Pakistan is a source of real concern at this time – on the surface, the Taliban regime means nothing but good news for them, and the implications of a Pakistan – Taliban alliance can be very detrimental to Indian national interest and security. The IC814 flight hijacking was a striking example of how such a union could negatively affect India, as the Taliban was consistently supported in its operation by the ISI, Pakistan’s intelligence agency. According to India’s National Security Advisor Ajit Doval, the hijacking would not be successful, and Indian forces would have foiled the plan if it wasn’t for ISI’s support. Such experiences and Pakistan’s constant harbouring and safeguarding of terrorists within its borders have led many pessimists to believe that we could soon be facing threat from a united, metaphorical ‘Terroristan’ – with the forces of Taliban and Pakistan uniting against India for terror attacks. However, Pakistan has zero ability economically, diplomatically, geostrategically or militarily to create such an organization. Without American support in the region, which Pakistan was so heavily reliant on for most of its history, it has no ability to threaten India through Afghanistan.

History has led us to fear the worst for Kashmir’s security in light of the events in Afghanistan – when the Soviet Union pulled out of Afghanistan, Kashmir witnessed a surge in foreign fighters between 1988-89. The worry is that Taliban rule will cause similar circumstances. When the Taliban was fighting the US in Afghan lands, a large number of mercenaries, that were not under the ambit of the Taliban, were hired specifically to fight the American forces. Now that these mercenaries are unemployed and without a purpose, it is feared that they could be employed by Pakistan to create instability in Kashmir through a third party. The silver lining for India in such a situation would be that 2021 is not like 1989 – the world has changed a lot since the historical period that this fear stems from. First of all, many new security organizations have been fighting such terrorists, like the FATF. Secondly, in the current global scenario, there is greater global scrutiny on the actions of states than there was back in 1989. It is, therefore, hard for Pakistan to resort to its terror employing tactics from the past, without facing harsh repercussions from the global community for its actions.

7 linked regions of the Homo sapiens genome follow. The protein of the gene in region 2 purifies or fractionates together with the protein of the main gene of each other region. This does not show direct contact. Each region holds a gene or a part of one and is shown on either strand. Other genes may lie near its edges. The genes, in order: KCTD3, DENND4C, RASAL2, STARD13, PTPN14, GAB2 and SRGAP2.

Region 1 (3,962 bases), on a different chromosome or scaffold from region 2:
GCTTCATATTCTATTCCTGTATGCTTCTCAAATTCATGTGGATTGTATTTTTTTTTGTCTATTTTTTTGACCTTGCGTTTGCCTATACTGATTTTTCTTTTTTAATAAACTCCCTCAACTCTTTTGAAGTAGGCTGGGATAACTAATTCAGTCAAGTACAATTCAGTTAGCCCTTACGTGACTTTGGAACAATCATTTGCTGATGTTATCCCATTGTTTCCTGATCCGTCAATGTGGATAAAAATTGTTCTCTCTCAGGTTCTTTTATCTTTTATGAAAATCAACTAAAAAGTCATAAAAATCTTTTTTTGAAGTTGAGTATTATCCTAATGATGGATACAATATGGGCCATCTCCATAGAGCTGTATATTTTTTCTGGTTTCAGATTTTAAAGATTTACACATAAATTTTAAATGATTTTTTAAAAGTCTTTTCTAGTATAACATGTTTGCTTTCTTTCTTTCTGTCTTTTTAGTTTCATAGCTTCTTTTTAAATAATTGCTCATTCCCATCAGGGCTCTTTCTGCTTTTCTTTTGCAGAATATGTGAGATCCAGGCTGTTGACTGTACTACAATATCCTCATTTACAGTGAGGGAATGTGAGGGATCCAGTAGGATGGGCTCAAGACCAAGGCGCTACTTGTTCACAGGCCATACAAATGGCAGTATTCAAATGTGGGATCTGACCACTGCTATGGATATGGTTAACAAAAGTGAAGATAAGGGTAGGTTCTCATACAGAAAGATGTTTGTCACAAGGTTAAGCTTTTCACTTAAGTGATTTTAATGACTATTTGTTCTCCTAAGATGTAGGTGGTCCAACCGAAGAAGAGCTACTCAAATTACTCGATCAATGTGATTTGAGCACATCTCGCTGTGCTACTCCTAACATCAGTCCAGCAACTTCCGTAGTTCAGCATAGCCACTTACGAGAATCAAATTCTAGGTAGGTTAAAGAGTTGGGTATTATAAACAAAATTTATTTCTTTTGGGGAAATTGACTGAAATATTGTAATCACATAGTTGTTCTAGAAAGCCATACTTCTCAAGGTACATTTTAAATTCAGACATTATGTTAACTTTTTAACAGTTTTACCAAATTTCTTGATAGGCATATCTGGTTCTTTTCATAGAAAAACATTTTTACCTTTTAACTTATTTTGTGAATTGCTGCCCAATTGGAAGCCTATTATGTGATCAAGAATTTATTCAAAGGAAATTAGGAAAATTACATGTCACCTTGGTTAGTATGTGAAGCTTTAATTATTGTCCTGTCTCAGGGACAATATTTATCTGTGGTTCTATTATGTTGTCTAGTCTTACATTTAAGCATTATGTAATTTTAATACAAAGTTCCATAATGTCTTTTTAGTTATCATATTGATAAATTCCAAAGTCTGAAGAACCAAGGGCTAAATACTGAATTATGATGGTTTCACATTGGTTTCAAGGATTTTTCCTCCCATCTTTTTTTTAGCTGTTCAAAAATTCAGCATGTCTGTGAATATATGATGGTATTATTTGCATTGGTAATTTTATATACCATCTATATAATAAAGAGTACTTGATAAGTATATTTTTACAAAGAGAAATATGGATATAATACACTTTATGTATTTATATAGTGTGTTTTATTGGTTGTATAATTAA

India will be aided by Hamid Karzai and Dr Abdullah Abdullah, Afghani Indian allies who are part of the council that was made responsible to discuss the transfer of power in the new Afghan leadership setup. It is an example of India’s greatest strength in navigating through this crisis – the majority of the Afghan population is supportive of India and its initiatives. The government has to make sure that whatever steps it takes in this conflict do not risk reversing this positive relationship built over a long period. With Pakistan and China quick to chase profits out of the situation, India has to tread carefully. While it cannot let China and Pakistan make strategic gains that they could use against them in the future, India must also make sure not to go overboard with either its support or opposition to the Taliban. Strong opposition could mean inviting unnecessary terror threats and foreign animosity to its door, whereas unwavering support would mean defying everything the country stands for – not only antagonizing itself in the eyes of the global community but also those of the Afghan people. India must maintain a hold in Afghanistan with caution, but also with vigil.

  1. Desk, E. (2021, August 27). Explained: Which countries are taking in refugees from Afghanistan? The Indian Express.

  2. Gupta, S. (2021, August 21). Why India should forget Afghanistan, Pakistan, ‘Terroristan’ & shift strategic gaze to the seas. ThePrint.

  3. H. (2021, August 27). Over 550 people, including over 260 Indians, evacuated from Afghanistan: Govt. Hindustan Times.

Image Sources:

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DNA India

Business Standard

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Rajan Kapoor
Rajan Kapoor
Sep 10, 2021

Well written article. The final thoughts were very nicely summed up in the last paragraph. Keep writing. More power to you. 👍👍

Shaurya Kapoor
Shaurya Kapoor
Sep 11, 2021
Replying to

Thank you so much for your kind comments! ❤️